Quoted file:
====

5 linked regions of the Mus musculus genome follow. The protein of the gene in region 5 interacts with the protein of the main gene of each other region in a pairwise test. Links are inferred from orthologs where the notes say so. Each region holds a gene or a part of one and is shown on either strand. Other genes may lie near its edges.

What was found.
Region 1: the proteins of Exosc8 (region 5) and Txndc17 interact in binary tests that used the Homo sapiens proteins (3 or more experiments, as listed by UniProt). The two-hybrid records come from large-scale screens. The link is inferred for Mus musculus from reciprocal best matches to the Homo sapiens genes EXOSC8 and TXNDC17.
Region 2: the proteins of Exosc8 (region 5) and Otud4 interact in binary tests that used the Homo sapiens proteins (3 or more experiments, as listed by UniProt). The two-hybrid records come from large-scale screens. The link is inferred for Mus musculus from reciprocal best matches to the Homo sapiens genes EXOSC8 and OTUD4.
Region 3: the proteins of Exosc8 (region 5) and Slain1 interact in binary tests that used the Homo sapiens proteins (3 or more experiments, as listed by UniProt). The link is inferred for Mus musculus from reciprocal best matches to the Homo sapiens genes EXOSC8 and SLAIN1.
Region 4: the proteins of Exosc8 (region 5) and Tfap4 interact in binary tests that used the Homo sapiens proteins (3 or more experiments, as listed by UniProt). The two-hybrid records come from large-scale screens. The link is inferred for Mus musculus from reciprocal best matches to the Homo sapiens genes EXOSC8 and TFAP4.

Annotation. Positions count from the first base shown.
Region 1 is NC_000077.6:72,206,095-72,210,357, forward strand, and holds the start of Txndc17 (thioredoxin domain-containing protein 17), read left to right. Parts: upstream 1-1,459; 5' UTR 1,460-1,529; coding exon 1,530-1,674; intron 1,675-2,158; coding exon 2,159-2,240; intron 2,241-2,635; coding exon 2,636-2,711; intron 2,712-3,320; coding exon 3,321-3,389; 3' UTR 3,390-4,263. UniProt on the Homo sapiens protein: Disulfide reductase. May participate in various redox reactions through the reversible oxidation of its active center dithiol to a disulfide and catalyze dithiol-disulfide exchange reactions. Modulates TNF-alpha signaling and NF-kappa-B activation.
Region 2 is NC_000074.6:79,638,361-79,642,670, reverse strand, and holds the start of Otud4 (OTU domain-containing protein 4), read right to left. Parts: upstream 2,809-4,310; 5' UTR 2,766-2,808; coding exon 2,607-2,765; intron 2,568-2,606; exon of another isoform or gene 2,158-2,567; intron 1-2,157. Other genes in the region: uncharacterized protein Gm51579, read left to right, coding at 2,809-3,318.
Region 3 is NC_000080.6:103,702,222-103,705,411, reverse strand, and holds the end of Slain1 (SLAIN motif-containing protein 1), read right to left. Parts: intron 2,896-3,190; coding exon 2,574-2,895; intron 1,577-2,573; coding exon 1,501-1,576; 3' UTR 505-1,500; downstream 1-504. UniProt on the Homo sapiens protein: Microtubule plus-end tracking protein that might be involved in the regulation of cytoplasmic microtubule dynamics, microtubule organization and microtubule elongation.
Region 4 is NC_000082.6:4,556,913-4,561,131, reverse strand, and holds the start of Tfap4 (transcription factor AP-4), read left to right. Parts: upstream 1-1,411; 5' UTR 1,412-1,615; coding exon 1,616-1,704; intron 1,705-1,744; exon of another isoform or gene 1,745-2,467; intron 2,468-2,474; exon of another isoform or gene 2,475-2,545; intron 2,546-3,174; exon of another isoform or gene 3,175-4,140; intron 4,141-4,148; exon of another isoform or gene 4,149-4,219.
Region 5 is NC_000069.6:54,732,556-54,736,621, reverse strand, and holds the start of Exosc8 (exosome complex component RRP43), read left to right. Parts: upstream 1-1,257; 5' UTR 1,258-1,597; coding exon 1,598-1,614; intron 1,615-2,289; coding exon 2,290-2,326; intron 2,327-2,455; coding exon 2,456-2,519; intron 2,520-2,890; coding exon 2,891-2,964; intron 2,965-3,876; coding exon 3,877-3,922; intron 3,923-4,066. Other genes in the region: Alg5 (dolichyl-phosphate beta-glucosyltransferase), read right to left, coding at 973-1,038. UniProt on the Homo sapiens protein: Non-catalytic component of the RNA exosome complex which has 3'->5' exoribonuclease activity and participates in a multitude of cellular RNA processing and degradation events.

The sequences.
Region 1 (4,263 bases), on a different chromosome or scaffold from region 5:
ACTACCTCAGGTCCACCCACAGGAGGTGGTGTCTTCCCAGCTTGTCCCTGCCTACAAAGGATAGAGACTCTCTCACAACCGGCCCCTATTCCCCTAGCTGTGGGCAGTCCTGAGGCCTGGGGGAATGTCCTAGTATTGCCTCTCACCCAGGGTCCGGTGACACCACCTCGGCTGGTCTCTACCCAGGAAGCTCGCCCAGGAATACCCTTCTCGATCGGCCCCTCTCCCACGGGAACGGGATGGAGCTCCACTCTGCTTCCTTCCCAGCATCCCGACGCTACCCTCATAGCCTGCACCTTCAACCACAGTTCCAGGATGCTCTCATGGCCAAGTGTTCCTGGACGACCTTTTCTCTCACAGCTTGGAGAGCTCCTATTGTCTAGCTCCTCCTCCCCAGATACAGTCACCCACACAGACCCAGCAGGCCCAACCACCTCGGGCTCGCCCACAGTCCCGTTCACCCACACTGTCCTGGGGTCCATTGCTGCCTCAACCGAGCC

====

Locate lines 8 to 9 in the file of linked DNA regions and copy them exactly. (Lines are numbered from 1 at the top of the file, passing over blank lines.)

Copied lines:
Region 1 is NC_000077.6:72,206,095-72,210,357, forward strand, and holds the start of Txndc17 (thioredoxin domain-containing protein 17), read left to right. Parts: upstream 1-1,459; 5' UTR 1,460-1,529; coding exon 1,530-1,674; intron 1,675-2,158; coding exon 2,159-2,240; intron 2,241-2,635; coding exon 2,636-2,711; intron 2,712-3,320; coding exon 3,321-3,389; 3' UTR 3,390-4,263. UniProt on the Homo sapiens protein: Disulfide reductase. May participate in various redox reactions through the reversible oxidation of its active center dithiol to a disulfide and catalyze dithiol-disulfide exchange reactions. Modulates TNF-alpha signaling and NF-kappa-B activation.
Region 2 is NC_000074.6:79,638,361-79,642,670, reverse strand, and holds the start of Otud4 (OTU domain-containing protein 4), read right to left. Parts: upstream 2,809-4,310; 5' UTR 2,766-2,808; coding exon 2,607-2,765; intron 2,568-2,606; exon of another isoform or gene 2,158-2,567; intron 1-2,157. Other genes in the region: uncharacterized protein Gm51579, read left to right, coding at 2,809-3,318.